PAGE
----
Leaving aside the Chinese experience for being undemocratic by pretending, with elegant and attractive subterfuges, to make of the adjudication an automaton manifestation 32, in matters of justice 33 some applications have already been developed that help to manage the day-to-day running of a court by classifying matters and anticipating their processing. Some other applications automate claims of monetary debts, or try to process the most frequent complaints in a much faster way 34, although not always efficient. They have even gone so far as to assist judges in planning the search of evidence and assessing it 35, or in the evaluation of the risk of criminal recidivism in the interim measures in the criminal process 36.

Not all these means work correctly, and on many occasions they generate great controversy, not so much because of the fearsome —and somewhat unreal— assumption that machines are going to replace the judges, but because the use of such tools has led to the settlement of rejectable biases in judges’ decisions, such as racism 37 or other marginalization of minorities. After all, artificial intelligence is just a huge database with a more complex operation than usual that is conducted through so-called algorithms, which are what allow the application to manage data, even offering the judgment alternatives of the case. This design of the algorithms can be influenced, naturally, by the computer scientists that configures them. For this reason, enormous political —democratic— care must be taken in the selection of that people and in the control of their work, so that they do not introduce authoritarian biases, or simply personal trends, into the algorithm. It has already happened 38, and therefore States must be very aware that the risk is real.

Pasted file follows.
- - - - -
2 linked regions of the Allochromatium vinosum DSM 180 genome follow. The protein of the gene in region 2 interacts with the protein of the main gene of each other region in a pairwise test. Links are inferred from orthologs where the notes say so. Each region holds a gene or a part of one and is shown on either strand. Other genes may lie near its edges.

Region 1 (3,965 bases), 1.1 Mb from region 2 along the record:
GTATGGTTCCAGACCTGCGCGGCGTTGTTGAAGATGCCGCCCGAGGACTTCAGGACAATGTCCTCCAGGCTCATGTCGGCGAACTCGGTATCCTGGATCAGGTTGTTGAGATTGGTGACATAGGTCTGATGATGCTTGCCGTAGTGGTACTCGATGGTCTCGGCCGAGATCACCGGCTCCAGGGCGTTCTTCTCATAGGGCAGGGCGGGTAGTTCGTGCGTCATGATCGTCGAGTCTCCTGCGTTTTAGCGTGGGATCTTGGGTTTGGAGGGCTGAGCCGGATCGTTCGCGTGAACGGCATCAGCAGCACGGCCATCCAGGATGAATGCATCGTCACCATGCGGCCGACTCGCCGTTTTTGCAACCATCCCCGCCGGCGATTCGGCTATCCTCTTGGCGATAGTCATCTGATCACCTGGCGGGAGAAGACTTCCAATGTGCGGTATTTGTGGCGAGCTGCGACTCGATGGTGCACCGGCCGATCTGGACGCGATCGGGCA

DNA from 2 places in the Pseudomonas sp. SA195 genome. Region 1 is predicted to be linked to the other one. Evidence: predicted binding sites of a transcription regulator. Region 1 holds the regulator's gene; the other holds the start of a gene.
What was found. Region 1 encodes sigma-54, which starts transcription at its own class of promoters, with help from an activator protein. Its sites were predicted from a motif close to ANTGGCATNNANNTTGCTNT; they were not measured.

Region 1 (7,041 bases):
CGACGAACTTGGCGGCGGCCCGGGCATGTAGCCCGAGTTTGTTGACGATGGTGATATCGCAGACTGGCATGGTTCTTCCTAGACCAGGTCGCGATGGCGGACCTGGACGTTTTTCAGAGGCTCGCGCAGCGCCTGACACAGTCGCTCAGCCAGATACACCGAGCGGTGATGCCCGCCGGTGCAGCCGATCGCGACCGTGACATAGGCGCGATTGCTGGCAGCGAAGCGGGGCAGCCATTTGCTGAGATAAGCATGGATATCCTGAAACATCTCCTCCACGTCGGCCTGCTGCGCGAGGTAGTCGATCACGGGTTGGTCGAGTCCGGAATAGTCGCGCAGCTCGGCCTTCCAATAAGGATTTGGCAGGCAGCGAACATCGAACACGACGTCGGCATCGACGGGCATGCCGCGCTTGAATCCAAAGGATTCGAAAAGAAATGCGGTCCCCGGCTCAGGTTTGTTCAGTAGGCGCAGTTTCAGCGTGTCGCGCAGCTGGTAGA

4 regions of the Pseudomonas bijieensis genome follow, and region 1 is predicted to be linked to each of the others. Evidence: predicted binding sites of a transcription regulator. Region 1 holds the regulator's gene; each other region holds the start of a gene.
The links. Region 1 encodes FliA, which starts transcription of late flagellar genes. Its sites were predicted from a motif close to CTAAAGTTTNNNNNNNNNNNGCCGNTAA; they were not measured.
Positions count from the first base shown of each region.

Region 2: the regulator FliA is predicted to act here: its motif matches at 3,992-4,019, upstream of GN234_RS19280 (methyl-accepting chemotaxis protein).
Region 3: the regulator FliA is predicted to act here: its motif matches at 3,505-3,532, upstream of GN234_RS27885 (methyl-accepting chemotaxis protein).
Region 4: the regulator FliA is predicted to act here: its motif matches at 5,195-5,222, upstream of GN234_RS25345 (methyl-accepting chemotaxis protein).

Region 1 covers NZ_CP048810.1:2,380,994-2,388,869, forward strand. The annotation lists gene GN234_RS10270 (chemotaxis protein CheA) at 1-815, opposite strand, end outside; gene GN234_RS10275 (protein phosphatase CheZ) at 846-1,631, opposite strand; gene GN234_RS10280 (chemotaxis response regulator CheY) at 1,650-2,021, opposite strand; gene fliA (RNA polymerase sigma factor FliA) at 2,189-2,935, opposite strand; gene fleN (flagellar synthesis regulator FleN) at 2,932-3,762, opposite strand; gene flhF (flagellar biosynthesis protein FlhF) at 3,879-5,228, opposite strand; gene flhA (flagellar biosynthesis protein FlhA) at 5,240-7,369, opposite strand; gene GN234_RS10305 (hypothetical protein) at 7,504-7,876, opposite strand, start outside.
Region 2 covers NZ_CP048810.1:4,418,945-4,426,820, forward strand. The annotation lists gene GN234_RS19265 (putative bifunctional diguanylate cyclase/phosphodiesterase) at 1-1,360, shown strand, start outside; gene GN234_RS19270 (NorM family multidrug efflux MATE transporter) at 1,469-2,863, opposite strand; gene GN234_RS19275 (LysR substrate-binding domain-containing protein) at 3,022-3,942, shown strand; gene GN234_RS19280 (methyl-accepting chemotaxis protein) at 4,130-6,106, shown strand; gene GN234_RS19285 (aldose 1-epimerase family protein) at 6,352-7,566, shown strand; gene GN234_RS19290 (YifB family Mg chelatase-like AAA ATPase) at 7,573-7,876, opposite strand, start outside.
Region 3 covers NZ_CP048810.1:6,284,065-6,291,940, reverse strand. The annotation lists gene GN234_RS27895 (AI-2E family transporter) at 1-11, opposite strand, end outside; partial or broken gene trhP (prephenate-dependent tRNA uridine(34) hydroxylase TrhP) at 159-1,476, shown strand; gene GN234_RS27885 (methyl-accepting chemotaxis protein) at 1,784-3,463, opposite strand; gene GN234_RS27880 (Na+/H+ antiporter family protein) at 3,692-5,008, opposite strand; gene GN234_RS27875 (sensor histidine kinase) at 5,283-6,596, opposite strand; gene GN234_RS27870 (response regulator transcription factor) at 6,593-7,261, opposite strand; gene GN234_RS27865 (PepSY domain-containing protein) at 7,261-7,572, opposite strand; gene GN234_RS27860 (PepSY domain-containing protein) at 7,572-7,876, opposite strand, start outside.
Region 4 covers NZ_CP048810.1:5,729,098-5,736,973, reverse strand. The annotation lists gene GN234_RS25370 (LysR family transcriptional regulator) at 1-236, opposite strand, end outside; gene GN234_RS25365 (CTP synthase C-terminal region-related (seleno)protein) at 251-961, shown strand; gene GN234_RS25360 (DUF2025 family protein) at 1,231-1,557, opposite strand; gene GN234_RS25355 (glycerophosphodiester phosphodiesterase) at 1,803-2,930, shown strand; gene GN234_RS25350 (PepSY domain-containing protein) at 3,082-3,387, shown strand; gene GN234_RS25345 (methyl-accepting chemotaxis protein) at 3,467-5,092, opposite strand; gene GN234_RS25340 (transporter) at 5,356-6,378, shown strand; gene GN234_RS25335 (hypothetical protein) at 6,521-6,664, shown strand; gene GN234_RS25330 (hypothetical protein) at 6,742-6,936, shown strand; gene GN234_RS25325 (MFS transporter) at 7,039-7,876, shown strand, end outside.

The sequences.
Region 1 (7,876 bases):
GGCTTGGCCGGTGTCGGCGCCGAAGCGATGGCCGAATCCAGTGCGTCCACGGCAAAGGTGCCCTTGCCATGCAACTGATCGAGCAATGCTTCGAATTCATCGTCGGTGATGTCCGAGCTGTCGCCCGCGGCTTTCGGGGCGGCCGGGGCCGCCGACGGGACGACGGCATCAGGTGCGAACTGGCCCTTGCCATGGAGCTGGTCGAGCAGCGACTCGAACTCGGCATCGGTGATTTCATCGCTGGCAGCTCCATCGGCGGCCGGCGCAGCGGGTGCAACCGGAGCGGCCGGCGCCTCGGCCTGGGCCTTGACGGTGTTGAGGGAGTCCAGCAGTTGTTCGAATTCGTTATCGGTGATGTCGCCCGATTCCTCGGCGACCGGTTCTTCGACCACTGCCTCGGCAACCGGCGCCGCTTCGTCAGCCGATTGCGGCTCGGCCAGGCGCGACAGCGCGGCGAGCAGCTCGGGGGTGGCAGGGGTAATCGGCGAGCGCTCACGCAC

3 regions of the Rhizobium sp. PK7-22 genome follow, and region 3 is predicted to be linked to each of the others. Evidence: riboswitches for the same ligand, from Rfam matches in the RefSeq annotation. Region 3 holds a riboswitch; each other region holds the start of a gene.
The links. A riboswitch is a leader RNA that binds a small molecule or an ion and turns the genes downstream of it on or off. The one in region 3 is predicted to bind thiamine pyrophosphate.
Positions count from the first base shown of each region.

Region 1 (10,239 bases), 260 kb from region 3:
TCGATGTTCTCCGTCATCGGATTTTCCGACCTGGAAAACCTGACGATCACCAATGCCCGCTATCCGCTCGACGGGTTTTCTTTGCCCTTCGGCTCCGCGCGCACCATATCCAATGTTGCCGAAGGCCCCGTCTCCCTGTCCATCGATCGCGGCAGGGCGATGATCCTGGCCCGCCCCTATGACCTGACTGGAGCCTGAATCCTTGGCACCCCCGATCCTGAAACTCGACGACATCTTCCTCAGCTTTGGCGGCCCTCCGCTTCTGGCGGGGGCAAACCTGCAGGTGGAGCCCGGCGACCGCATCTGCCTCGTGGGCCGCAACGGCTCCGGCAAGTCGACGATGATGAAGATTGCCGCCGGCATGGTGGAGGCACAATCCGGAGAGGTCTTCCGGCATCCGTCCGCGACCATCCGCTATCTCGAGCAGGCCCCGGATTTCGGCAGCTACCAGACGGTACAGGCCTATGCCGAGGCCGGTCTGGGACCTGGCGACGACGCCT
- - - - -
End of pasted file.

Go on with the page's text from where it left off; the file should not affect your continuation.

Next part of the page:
The proposal made here is to find out if consumer claims are classifiable with some ease, which must be evaluated, using information that is, in fact, already available on several websites 39, but in much more detail, from consumer arbitration boards but also from companies’ claims departments. If the answer to that question is positive, as it is, the next step is to select the complaints that are most frequent and that, in addition, tend to be similar both in the allegations presented by the consumer and in the defences offered by the traders. If so, this means that the jurisdictional response can also be predictable, opening the way for its automation through artificial intelligence algorithms.